GOVERNMENT has set up a committee to handle the paperwork on the sticky issue of iron claims ahead of the projected start of operations at NewZim Steel in January, Industry and Commerce Minister, Professor Welshman Ncube has said.
Prof Ncube said the committee, comprising officials from Essar Holdings, Ministry of Mines and Mining Development and from his ministry, would meet in the first two weeks of January.
"The issue of claims needs to be addressed urgently as we are now at implementation stage.
"We have agreed that we will have a meeting between Essar, our colleagues and ourselves in the Ministry of Mines and Mining Development to finalise all the issues to do with joint exploration and the transfer of mining rights to NewZim Minerals.
"We are hoping that everything will be in place by early January and the committee will do the paperwork."
Prof Ncube said the team could have met earlier to facilitate the swift resumption of operations at the Redcliff-based giant steel company, were it not for the festive season holidays.
He said Government had put in place mechanisms to ensure the project springs to life.
"We have put in place a Cabinet team to monitor the process. The team will be playing a supervisory role. I hope all ministries will co-operate this time and allow operations to commence.
"We could have facilitated the meetings to start this month, but everyone is on holiday. We are hoping, however, to move swiftly once the holidays are over."
The minister expressed hope that Essar and Ziscosteel paid the NewZim Steel workers part of their December salaries following an understanding that was undertaken.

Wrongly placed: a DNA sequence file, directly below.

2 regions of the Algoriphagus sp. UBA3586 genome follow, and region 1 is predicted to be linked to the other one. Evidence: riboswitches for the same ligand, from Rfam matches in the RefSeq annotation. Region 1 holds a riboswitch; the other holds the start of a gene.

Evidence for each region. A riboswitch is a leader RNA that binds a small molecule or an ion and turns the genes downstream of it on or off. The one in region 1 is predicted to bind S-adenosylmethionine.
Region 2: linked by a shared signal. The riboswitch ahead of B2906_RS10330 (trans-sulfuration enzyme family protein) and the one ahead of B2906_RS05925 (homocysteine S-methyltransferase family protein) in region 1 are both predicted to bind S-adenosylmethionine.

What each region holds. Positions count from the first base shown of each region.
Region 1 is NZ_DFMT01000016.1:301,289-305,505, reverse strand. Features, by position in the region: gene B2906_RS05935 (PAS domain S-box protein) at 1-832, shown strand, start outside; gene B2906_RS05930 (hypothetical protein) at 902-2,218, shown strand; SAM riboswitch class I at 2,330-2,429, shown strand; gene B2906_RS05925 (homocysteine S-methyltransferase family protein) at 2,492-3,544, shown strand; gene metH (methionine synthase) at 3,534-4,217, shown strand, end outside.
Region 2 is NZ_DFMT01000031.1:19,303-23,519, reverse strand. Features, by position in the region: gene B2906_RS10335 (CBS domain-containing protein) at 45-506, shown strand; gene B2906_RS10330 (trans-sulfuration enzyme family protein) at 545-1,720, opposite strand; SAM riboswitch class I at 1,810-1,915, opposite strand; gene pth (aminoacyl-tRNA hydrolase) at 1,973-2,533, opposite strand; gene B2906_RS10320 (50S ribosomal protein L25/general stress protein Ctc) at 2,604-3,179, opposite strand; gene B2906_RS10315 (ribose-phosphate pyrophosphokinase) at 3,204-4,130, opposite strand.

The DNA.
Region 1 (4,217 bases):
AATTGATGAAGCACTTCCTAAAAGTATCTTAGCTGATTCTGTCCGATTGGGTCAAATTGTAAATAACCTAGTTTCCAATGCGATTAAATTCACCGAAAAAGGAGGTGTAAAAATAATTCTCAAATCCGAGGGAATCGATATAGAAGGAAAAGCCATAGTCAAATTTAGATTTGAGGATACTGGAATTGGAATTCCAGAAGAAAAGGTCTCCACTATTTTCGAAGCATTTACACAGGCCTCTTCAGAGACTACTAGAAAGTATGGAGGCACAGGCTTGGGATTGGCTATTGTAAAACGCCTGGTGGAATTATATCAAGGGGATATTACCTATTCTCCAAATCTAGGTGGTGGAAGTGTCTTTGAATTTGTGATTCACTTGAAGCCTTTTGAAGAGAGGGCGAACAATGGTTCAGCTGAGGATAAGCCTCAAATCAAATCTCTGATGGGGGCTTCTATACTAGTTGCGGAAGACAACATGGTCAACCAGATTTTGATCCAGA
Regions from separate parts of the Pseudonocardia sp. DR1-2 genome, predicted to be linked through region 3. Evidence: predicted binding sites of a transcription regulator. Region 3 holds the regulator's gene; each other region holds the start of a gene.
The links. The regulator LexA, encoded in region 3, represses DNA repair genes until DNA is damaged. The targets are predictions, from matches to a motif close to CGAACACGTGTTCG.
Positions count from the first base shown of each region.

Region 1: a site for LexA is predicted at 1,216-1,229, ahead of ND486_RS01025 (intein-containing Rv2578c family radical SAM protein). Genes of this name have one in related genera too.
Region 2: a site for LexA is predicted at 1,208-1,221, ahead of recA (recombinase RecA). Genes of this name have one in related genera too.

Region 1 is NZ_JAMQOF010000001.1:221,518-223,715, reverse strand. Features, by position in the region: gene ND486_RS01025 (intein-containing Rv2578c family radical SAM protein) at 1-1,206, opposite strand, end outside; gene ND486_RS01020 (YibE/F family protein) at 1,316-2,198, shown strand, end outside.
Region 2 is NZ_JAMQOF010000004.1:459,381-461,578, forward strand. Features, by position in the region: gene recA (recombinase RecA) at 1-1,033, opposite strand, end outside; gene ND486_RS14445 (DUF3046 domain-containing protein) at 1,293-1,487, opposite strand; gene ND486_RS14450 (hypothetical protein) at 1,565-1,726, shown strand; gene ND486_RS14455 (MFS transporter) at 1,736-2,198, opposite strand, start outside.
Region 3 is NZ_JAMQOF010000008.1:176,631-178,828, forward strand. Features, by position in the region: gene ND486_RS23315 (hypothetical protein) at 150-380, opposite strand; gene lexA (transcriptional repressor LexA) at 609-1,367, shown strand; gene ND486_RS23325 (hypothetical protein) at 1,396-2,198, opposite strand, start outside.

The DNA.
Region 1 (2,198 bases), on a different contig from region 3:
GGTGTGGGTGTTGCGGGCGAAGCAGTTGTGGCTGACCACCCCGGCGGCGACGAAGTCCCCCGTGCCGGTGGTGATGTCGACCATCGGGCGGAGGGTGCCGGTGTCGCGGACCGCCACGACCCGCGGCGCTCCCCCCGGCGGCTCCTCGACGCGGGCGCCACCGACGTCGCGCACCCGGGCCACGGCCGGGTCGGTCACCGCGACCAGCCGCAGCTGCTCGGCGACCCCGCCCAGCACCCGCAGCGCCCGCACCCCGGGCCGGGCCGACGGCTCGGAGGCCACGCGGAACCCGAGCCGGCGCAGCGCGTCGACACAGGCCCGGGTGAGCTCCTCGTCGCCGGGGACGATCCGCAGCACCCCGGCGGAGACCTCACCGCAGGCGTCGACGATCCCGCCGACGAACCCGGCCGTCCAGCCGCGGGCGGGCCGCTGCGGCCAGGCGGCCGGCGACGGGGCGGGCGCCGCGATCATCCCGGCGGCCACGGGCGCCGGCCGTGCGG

He acknowledged that things were not yet running smoothly at NewZim Steel, although he remained optimistic.
"The workers were supposed to be paid 50 percent of their December salaries. That was the understanding between Essar and Ziscosteel. Ziscosteel was supposed to meet 25 percent of the salaries while the other 25 percent was to come from Essar. We, however, expect things to have normalised once operations start in January next year," said Prof Ncube.
The Redcliff-based company owes its workers over US$12 million, a debt it inherited from Ziscosteel.
News that operations at NewZim Steel could resume in January brings relief to the over 3 000 workers, who have gone for many months without salaries, after the investor suspended payments in March this year.
NewZim Steel had previously hit a brickwall, making many false starts owing to misunderstandings over the control of the vast iron ore claims.
According to the original deal, Essar Group would take 53 percent of NewZim Steel (former Ziscosteel-manufacturing arm) and 80 percent of NewZim Minerals (former Buchwa Iron Mining Company, mining arm) while the Government takes the remaining shares in both firms.
Prof Ncube said the Essar Group requested a Cabinet guarantee that there would be no changes to the original deal signed between the Government and Essar last year.
Mines and Mining Development Minister Dr Obert Mpofu once said the deal was supposed to be revisited because Essar Group would pay only US$700 million for resources worth over US$30 billion.
He told a Parliamentary Committee that iron ore reserves in Mwanesi near Chivhu, which are supposed to be controlled by Essar Group under the agreement, had a cumulative value of US$30 billion.
Government recently endorsed the implementation matrix that was agreed to with the Essar Group management.